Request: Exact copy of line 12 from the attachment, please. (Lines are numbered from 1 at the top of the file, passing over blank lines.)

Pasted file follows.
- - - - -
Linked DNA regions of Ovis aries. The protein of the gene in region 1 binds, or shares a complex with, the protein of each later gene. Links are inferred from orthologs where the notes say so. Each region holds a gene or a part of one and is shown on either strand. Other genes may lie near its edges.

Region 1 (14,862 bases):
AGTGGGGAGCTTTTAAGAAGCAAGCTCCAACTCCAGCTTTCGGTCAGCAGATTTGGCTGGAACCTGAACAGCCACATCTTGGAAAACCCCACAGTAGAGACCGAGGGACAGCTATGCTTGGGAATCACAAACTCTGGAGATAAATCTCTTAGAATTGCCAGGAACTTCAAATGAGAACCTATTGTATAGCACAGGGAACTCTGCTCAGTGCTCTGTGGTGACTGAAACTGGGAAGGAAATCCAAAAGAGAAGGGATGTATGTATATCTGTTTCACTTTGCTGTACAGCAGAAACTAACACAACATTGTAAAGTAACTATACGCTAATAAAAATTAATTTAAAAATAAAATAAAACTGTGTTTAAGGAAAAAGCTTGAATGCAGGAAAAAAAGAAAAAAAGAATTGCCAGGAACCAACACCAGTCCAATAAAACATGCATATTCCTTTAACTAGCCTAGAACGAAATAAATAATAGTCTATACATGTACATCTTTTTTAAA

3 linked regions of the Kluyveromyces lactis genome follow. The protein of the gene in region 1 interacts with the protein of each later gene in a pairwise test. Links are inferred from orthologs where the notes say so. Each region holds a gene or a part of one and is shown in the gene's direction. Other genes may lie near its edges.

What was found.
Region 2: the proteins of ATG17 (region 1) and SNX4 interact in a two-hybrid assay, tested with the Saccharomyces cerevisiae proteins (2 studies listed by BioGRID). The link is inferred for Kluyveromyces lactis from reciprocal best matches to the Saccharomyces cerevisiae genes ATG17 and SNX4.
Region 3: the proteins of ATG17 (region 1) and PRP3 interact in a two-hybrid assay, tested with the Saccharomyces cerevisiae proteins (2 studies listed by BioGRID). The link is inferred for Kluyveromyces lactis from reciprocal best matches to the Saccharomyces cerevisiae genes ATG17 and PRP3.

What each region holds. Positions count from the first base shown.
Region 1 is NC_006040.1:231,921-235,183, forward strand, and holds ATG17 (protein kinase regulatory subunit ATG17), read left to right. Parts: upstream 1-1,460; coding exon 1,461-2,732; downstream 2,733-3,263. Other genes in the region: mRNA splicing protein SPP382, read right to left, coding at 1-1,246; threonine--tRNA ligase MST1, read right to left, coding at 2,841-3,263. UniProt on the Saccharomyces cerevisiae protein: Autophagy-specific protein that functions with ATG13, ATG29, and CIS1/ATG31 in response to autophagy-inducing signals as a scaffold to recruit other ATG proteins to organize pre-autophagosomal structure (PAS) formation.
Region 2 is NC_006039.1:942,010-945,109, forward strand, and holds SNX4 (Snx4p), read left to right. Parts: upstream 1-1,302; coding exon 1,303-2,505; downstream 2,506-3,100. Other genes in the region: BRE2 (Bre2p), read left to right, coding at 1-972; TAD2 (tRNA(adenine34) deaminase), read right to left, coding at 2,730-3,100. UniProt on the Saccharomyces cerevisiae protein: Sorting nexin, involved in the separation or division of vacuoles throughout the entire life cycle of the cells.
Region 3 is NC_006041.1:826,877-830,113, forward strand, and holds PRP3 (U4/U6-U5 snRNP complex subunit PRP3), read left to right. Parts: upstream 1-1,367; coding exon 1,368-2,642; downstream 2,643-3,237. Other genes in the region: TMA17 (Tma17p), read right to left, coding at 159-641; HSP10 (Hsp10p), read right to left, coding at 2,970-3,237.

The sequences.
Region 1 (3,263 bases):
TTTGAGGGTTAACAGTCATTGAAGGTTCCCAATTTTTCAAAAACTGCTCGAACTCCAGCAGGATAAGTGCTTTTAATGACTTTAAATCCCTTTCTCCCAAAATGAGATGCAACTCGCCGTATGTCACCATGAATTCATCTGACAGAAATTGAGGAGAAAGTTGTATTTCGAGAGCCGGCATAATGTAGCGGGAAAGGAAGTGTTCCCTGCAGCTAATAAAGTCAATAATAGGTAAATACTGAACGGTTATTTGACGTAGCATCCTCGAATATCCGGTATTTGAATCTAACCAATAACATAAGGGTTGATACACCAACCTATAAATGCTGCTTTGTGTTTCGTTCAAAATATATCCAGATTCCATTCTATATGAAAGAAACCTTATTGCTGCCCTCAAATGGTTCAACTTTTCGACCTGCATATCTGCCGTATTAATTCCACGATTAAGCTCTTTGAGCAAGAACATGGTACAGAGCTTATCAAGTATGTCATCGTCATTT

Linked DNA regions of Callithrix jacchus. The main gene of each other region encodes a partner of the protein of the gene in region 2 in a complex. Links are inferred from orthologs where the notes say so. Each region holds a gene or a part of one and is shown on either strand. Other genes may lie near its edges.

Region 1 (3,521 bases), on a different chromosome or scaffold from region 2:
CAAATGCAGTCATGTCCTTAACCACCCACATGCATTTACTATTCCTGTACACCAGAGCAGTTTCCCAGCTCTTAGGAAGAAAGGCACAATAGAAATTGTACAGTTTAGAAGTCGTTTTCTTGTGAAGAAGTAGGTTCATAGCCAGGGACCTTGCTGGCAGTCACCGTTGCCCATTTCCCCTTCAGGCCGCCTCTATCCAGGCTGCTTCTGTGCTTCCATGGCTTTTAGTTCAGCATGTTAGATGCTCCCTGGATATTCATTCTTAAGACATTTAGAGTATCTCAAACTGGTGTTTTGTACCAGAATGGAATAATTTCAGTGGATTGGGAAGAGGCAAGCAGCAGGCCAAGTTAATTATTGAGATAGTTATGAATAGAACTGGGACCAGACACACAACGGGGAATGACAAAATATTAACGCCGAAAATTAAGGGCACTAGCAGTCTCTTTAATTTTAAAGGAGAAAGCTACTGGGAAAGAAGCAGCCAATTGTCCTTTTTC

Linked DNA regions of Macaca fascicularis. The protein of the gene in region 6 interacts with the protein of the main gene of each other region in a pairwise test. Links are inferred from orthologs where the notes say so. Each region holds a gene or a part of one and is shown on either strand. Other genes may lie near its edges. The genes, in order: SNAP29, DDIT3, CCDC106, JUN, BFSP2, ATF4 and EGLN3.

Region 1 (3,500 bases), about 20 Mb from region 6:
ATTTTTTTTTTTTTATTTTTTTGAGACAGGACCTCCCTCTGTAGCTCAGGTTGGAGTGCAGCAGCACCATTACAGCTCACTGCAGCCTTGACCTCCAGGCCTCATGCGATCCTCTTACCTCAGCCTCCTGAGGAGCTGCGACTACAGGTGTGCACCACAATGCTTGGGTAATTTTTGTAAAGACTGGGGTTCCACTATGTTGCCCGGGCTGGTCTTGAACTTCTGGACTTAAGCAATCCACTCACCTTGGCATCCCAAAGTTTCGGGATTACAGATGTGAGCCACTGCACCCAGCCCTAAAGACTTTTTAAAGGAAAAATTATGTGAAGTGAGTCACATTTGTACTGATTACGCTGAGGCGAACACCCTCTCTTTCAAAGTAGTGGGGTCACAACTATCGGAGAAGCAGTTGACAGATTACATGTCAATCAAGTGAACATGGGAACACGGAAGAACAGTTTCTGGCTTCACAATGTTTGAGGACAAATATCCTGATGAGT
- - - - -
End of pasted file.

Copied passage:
The sequences.